I've always hated running. That's an understatement of epic proportions. I've hated running, and everything to do with running. I've hated runners, not individually because I love a great deal of people who run, but collectively as a group, I've hated runners. I've poked fun at runners claiming that there is no such thing as a quiet runner-- they're always going on about how many miles they've clocked that day to anyone who will stand still long enough to be told etc.
To really understand why though, we'll have to go back a few years. Let's start with Ballet. In Ballet, I was taught to prance and float on my toes, and it wreaked havoc on my running abilities and self esteem. When I was a child, we were made to run a mile twice a year in PE, and for me at that time, Turkish prisons would have been more appealing. Later on in my teen years, I was told that I "have bad knees." These are the excuses I've used my entire life to get out of running. In fact I have always believed that my utter demise would come in the form of someone chasing after me with a weapon of some sort, because I wouldn't be able to run away.
A couple of odd things have happened lately though-- first of all, I have energy for the first time in years (I think this is directly related to the extra 60 lbs that I don't have to lug around anymore). I'm dancing around and twirling and racing my kids back and forth. I just find myself wanting to explode into some activity or another lately, and one such time was at my parents' house not long ago. We were all gathered around talking, but I had to get up and move and I suggested to myself to run. Run?! I don't run. Me wanting to run for any reason is crazy, but I couldn't shake it so I went downstairs and ran from one end of my parents' basement to the other two or three times as fast as I could. And... it felt amazing. I was flying. I felt untouchably fast. A few weeks later, while on a trip to Disneyland, it happened again. Jon asked me to check out the menu from a restaurant down the way across the park, and for some reason, I wanted to run-- fast. And so I did. I darted this way and that between people and strollers and kids and Disneyland characters, and it felt great. I smiled ear to ear, and I think everyone thought I was nuts or in a state of emergency.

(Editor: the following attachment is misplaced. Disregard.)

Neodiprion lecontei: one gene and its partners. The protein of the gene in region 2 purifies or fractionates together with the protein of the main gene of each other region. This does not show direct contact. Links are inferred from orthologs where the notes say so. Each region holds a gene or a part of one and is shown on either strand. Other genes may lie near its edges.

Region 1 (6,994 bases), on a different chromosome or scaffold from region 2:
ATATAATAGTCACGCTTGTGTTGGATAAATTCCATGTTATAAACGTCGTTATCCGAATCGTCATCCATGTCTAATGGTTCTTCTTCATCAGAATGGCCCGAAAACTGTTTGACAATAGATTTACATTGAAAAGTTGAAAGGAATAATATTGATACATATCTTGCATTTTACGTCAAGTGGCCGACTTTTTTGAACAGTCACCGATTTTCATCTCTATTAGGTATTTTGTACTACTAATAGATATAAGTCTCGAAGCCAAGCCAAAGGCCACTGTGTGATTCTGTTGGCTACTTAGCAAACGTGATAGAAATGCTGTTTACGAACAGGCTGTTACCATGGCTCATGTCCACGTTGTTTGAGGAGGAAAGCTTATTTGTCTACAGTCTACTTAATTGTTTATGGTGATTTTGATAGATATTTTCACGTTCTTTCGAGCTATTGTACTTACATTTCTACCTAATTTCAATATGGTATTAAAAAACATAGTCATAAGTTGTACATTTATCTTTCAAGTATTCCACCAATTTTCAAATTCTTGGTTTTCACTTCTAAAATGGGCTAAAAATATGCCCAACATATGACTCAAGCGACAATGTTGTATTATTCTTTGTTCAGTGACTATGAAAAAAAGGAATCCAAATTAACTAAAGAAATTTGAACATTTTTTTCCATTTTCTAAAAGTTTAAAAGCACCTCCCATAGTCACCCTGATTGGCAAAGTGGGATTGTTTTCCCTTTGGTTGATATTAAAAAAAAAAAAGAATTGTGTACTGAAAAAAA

After that, I kinda just couldn't get that feeling out of my head, and for the first time in my life, I thought: hey maybe I could be a runner... Maybe if I got the right kind of shoes... Maybe it would firm up that squishy mid section of my body... Maybe it would make me feel good... Maybe... Maybe I would actually like it...
The funny thing about running though, you can't just sleep around with it-- you have to commit to it up front by purchasing a very expensive pair of shoes that will save you from pain and injury. Once you do that though, the world is your oyster-- or more accurately-- your track. So I committed and went to the store where the local runners go to worship and I said my vows and became espoused to a brand new pair of running shoes. It was a humbling experience to say the least, I had to run in front of perfect strangers and admit that I knew nothing of the sport amid other seasoned runners who were throwing out words like "marathon" and "5K" and other foreign running vernacular. But the guy helping me was very kind and not at all condescending, and as I left, a woman wished me luck and just like that I felt like I had joined some sort of club.
I promise not to overdo it at first and I promise to stick with it no matter what, and you know, if I can do this, I think I can do just about anything.